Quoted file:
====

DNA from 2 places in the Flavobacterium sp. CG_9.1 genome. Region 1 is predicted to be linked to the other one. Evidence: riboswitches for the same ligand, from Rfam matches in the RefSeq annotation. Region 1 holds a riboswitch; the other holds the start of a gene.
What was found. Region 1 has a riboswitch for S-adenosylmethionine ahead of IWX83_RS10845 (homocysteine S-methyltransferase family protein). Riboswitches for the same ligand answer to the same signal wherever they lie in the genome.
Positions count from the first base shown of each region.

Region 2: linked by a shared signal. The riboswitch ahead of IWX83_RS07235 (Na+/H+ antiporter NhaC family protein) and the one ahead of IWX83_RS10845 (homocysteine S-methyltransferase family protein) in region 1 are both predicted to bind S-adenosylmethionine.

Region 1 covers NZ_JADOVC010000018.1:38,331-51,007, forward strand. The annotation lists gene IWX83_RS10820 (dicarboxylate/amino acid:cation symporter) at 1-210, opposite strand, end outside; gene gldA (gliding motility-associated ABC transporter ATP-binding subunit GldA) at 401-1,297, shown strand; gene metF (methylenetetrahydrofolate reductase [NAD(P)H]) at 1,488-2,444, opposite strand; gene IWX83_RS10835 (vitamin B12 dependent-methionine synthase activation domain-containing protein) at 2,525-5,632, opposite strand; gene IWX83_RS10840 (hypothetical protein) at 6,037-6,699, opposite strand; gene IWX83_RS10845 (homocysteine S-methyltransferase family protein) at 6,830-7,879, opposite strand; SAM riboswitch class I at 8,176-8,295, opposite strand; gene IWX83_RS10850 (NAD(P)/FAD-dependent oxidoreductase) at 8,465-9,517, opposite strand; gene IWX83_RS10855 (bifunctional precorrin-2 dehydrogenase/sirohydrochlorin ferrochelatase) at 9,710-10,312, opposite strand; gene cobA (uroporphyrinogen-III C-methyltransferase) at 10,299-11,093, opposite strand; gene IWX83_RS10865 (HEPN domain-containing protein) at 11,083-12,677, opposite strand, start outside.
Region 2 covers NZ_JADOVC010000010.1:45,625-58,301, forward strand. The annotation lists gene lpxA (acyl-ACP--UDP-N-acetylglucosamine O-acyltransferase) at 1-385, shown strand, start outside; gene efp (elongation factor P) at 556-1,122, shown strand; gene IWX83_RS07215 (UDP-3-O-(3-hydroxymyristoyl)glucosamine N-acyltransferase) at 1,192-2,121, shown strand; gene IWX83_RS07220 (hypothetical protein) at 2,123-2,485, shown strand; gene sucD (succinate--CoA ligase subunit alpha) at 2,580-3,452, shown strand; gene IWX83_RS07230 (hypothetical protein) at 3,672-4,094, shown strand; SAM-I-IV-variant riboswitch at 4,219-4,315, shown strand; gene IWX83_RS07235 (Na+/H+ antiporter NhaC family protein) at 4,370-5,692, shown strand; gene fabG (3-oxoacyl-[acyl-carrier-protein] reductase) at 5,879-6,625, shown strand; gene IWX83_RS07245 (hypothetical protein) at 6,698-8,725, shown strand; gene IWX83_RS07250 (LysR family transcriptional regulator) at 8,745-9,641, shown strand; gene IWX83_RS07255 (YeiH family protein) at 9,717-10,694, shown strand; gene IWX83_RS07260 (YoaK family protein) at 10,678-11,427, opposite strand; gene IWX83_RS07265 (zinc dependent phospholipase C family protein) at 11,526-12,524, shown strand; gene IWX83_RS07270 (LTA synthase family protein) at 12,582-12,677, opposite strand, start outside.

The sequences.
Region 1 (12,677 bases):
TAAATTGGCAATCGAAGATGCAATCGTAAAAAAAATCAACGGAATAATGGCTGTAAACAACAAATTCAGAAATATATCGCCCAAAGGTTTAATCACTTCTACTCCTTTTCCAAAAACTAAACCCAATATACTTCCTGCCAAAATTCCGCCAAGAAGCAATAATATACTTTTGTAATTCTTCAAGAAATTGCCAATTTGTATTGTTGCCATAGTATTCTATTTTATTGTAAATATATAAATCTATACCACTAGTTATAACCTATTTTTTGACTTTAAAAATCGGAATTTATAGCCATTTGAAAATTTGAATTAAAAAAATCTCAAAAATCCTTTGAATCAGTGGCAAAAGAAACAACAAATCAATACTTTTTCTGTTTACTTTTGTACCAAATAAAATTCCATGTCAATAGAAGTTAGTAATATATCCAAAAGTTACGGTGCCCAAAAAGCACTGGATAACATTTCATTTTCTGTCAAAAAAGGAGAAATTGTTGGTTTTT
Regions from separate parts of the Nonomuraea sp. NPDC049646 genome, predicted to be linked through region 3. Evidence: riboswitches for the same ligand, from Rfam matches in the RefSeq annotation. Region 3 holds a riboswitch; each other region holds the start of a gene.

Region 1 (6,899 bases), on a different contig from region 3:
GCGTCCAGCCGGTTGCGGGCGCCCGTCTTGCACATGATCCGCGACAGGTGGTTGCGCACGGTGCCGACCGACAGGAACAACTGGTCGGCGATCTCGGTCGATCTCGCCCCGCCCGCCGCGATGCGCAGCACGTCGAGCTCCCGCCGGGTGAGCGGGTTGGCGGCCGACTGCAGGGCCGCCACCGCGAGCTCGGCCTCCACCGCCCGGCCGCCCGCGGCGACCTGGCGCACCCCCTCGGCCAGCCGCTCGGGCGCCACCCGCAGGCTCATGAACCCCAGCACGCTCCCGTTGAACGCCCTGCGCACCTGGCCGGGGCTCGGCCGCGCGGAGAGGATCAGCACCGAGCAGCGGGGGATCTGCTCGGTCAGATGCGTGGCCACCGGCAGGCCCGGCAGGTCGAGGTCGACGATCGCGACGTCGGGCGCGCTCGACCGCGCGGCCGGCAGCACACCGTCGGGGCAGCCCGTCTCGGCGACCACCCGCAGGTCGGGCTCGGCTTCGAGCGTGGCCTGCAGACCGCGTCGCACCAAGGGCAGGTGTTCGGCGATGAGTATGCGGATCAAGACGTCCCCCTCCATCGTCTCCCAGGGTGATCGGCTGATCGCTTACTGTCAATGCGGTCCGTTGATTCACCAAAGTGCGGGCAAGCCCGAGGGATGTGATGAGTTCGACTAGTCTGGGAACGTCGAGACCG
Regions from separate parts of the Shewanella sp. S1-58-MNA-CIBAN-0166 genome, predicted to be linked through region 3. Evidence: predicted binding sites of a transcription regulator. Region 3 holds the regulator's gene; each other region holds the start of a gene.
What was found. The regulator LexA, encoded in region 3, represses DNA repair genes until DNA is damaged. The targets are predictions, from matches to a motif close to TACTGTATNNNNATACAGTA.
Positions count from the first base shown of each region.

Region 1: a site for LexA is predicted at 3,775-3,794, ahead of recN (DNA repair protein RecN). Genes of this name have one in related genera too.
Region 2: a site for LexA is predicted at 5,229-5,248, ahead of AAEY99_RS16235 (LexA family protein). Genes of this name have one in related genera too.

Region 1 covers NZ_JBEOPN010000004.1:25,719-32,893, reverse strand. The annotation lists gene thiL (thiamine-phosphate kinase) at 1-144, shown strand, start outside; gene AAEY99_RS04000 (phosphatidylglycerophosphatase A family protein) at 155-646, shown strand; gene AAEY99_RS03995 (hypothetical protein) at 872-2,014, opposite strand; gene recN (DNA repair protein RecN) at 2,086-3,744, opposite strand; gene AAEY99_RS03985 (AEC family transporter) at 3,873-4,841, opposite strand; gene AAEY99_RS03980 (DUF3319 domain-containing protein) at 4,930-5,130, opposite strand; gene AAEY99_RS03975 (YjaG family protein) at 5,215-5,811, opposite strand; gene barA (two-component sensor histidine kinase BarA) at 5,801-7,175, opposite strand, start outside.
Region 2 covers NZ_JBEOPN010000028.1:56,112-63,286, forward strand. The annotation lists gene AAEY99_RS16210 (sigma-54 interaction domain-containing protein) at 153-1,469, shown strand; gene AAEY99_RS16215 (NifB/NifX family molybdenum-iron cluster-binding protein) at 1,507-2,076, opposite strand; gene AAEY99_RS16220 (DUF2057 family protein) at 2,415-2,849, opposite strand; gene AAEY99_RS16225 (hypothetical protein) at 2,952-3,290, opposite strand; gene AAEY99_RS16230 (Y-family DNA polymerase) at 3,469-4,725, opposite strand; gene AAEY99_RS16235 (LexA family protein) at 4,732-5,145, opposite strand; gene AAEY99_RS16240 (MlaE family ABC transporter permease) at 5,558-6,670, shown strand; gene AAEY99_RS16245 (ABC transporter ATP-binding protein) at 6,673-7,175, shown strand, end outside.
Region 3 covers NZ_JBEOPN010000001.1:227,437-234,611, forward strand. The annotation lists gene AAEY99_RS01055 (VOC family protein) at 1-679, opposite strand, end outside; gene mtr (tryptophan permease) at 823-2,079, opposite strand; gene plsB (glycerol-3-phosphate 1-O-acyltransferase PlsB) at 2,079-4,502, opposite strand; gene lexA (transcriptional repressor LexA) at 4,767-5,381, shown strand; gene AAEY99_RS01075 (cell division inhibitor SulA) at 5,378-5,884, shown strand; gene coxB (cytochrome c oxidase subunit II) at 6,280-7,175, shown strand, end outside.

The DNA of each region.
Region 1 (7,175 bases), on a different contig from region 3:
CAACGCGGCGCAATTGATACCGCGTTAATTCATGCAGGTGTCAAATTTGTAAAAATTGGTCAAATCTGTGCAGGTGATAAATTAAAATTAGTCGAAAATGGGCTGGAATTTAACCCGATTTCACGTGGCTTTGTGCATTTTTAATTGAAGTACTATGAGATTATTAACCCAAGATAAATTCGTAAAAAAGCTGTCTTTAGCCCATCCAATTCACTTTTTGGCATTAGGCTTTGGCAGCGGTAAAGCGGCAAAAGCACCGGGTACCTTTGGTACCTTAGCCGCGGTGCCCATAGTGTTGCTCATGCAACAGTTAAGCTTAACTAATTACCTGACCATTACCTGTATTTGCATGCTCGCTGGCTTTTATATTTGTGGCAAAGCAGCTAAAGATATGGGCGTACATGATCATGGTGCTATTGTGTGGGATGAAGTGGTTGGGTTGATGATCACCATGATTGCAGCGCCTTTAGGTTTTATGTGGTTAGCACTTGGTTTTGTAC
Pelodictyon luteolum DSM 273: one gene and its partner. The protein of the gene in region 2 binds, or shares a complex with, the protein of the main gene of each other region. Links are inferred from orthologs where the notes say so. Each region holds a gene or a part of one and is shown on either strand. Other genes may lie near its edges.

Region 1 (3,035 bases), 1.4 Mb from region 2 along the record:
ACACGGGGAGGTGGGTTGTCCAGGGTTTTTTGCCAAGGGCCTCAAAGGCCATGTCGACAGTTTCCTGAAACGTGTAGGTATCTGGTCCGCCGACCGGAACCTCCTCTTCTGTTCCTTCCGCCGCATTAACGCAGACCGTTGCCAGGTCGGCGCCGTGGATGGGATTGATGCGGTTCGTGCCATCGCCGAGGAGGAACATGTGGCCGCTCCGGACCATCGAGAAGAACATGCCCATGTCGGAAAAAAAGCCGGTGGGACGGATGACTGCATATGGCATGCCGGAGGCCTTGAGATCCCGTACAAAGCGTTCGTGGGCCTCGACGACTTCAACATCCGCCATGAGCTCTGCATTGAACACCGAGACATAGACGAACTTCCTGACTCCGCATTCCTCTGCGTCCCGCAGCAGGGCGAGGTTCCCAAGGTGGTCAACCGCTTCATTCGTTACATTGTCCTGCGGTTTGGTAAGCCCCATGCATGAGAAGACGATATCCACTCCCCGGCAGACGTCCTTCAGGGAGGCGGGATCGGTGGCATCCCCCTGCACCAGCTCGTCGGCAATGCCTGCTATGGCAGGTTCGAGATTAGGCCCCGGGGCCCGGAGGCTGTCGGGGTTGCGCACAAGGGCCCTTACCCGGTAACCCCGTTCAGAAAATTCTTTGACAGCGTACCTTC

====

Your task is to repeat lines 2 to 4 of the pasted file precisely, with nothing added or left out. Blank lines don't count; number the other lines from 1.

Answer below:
What was found. Region 1 has a riboswitch for S-adenosylmethionine ahead of IWX83_RS10845 (homocysteine S-methyltransferase family protein). Riboswitches for the same ligand answer to the same signal wherever they lie in the genome.
Positions count from the first base shown of each region.

Region 2: linked by a shared signal. The riboswitch ahead of IWX83_RS07235 (Na+/H+ antiporter NhaC family protein) and the one ahead of IWX83_RS10845 (homocysteine S-methyltransferase family protein) in region 1 are both predicted to bind S-adenosylmethionine.